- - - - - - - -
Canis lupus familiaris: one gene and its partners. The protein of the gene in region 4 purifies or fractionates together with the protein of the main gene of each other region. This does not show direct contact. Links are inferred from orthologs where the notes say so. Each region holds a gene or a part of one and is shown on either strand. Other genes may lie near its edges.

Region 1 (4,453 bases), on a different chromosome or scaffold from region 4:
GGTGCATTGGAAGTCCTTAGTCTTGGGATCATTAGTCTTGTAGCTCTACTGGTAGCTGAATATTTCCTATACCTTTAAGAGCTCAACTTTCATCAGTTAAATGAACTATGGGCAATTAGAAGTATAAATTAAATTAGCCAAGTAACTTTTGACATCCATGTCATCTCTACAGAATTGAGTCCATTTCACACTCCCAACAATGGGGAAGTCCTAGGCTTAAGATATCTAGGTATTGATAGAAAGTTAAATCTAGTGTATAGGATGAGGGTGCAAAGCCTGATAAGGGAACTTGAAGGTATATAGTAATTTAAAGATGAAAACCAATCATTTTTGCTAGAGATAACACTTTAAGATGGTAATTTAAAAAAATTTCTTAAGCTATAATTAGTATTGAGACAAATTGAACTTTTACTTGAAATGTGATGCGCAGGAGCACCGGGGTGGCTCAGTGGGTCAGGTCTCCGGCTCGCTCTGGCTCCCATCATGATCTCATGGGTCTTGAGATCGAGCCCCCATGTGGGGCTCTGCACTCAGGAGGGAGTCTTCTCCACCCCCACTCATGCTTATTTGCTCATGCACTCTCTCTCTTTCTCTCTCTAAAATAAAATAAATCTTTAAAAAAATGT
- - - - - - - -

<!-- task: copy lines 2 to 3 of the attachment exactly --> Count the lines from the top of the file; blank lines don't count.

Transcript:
Region 1 (4,453 bases), on a different chromosome or scaffold from region 4:
GGTGCATTGGAAGTCCTTAGTCTTGGGATCATTAGTCTTGTAGCTCTACTGGTAGCTGAATATTTCCTATACCTTTAAGAGCTCAACTTTCATCAGTTAAATGAACTATGGGCAATTAGAAGTATAAATTAAATTAGCCAAGTAACTTTTGACATCCATGTCATCTCTACAGAATTGAGTCCATTTCACACTCCCAACAATGGGGAAGTCCTAGGCTTAAGATATCTAGGTATTGATAGAAAGTTAAATCTAGTGTATAGGATGAGGGTGCAAAGCCTGATAAGGGAACTTGAAGGTATATAGTAATTTAAAGATGAAAACCAATCATTTTTGCTAGAGATAACACTTTAAGATGGTAATTTAAAAAAATTTCTTAAGCTATAATTAGTATTGAGACAAATTGAACTTTTACTTGAAATGTGATGCGCAGGAGCACCGGGGTGGCTCAGTGGGTCAGGTCTCCGGCTCGCTCTGGCTCCCATCATGATCTCATGGGTCTTGAGATCGAGCCCCCATGTGGGGCTCTGCACTCAGGAGGGAGTCTTCTCCACCCCCACTCATGCTTATTTGCTCATGCACTCTCTCTCTTTCTCTCTCTAAAATAAAATAAATCTTTAAAAAAATGT